Gareth Aubrey, a solicitor from Cardiff
David Croly, a library assistant from Kidbrooke in London
Daniel Isenberg, a barrister from London
Caroline Latham, a semi-retired teacher from Romford in Essex.

Producer: Paul Bajoria


MON 15:30 The Food Programme (m0003jnw)
[Repeat of broadcast at 12:32 on Sunday]


MON 16:00 Pursuit of Beauty (m00014k4)
In Stitches

Embroidery is experiencing a boom and with that an astonishing image overhaul. Traditionally viewed as a simple domestic task or maligned as a humdrum craft, a new generation of embroiderers are challenging this with complex, political, dynamic artwork that renews a desire for a lost haptic touch.

Many are drawn to stitch for its tactile nature, hypnotic sound and its ability to convey profound ideas. One artist sews into the sole of her own foot, another embroiders photographs of war time gay erotica. But this new generation of artists are also struggling to be exhibited or seen on the same platform as artists making painting and sculpture.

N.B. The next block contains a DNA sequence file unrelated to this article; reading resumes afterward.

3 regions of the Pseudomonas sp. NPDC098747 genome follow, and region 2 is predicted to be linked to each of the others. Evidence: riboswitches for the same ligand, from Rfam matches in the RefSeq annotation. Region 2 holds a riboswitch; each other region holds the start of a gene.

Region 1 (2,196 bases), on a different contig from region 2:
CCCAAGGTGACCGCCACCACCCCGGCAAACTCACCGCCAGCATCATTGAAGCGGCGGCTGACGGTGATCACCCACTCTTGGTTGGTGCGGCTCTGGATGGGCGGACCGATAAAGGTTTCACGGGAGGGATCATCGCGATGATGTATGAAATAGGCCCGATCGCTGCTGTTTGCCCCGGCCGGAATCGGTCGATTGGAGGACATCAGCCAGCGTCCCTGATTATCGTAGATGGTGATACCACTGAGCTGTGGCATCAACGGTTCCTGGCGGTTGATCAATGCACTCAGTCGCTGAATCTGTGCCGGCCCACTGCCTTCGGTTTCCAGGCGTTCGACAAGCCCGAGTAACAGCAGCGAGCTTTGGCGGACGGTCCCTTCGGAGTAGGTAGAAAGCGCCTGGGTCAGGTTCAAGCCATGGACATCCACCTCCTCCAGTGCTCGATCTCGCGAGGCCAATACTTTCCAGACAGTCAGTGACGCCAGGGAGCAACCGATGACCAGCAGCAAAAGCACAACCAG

Dress historian, Amber Butchart, talks to some of these leading contemporary embroidery artists who are liberating embroidery from its past, helping it flourish into a remarkable and radical form of progressive art.

For much of the British medieval and early modern periods, embroideries and tapestries were the most valued form of artistic expression. Embroidered clothing denoted power and status, and it was men who were part of embroiderers guilds.

But the practice lost its prestige and became more associated with women’s domestic work in the last few centuries. This, combined with the transition of embroidery being considered more of a craft than a fine art, also dogs the medium.

As textile artist Raisa Kabir explains, the artworks are a “living archive of histories that have not been noted”. Embroidery is a perfect medium to tell untold stories. Kabir uses complicated weaving and embroidery techniques as well as performance and sound pieces to comment on race, gender, labour and colonial histories.